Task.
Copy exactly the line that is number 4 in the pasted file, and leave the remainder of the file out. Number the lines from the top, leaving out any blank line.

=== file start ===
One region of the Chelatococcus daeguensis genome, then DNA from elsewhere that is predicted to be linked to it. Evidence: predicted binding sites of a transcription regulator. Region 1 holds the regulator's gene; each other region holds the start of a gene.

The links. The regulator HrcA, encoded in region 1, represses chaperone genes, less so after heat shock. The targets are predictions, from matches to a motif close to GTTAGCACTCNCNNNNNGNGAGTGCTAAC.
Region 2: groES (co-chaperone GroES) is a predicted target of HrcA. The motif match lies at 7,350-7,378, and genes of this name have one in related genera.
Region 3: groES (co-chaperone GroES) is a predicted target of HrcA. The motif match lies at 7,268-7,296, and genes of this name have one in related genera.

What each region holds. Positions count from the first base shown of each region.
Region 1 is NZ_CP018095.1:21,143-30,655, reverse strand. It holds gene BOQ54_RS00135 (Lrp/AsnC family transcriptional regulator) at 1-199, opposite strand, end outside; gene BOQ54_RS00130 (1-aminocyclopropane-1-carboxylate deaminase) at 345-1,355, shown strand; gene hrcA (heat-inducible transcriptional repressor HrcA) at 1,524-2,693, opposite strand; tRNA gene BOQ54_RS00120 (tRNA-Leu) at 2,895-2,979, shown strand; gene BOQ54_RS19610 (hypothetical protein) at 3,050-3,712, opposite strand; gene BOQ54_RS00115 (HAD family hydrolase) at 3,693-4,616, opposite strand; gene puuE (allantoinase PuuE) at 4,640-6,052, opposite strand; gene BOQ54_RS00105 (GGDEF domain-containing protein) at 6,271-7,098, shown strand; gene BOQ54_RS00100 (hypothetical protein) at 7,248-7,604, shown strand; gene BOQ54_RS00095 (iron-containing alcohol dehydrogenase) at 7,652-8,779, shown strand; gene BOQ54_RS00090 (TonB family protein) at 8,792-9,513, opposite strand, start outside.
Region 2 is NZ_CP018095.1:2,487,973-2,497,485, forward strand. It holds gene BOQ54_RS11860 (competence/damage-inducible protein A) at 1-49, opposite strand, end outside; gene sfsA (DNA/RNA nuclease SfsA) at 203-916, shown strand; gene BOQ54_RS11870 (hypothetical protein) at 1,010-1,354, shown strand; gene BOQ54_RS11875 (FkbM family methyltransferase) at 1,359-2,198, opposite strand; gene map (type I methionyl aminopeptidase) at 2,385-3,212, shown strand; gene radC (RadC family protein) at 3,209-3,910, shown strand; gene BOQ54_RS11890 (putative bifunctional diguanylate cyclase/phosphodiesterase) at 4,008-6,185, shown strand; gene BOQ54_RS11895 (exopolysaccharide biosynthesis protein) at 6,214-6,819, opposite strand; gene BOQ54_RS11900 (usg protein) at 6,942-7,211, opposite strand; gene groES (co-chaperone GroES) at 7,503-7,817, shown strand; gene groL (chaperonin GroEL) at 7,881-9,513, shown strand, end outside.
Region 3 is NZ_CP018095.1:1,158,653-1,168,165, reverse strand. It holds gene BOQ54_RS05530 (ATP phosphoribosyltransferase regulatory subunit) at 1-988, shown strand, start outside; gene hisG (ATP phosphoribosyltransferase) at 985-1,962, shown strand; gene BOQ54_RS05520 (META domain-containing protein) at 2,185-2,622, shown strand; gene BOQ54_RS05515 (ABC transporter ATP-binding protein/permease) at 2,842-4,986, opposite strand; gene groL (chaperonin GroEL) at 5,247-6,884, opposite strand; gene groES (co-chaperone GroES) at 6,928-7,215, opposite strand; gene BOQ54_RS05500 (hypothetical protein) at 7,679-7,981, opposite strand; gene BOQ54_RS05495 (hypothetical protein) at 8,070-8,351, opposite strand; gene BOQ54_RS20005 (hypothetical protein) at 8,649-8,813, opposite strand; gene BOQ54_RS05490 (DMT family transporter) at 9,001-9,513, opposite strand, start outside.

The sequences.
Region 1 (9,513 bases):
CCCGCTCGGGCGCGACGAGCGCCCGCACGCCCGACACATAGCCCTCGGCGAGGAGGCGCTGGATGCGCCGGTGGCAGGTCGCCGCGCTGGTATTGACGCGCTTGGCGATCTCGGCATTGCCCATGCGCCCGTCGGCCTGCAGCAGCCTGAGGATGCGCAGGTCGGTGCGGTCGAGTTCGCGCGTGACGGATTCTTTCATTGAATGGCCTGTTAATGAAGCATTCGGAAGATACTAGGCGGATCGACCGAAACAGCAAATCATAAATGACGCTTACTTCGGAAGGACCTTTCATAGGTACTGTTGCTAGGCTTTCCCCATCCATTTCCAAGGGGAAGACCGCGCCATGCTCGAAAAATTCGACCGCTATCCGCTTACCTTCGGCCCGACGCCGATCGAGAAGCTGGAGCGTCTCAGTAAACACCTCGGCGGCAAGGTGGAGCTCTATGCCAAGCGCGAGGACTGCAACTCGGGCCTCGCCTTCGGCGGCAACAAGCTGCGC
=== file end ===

Region 3: groES (co-chaperone GroES) is a predicted target of HrcA. The motif match lies at 7,268-7,296, and genes of this name have one in related genera.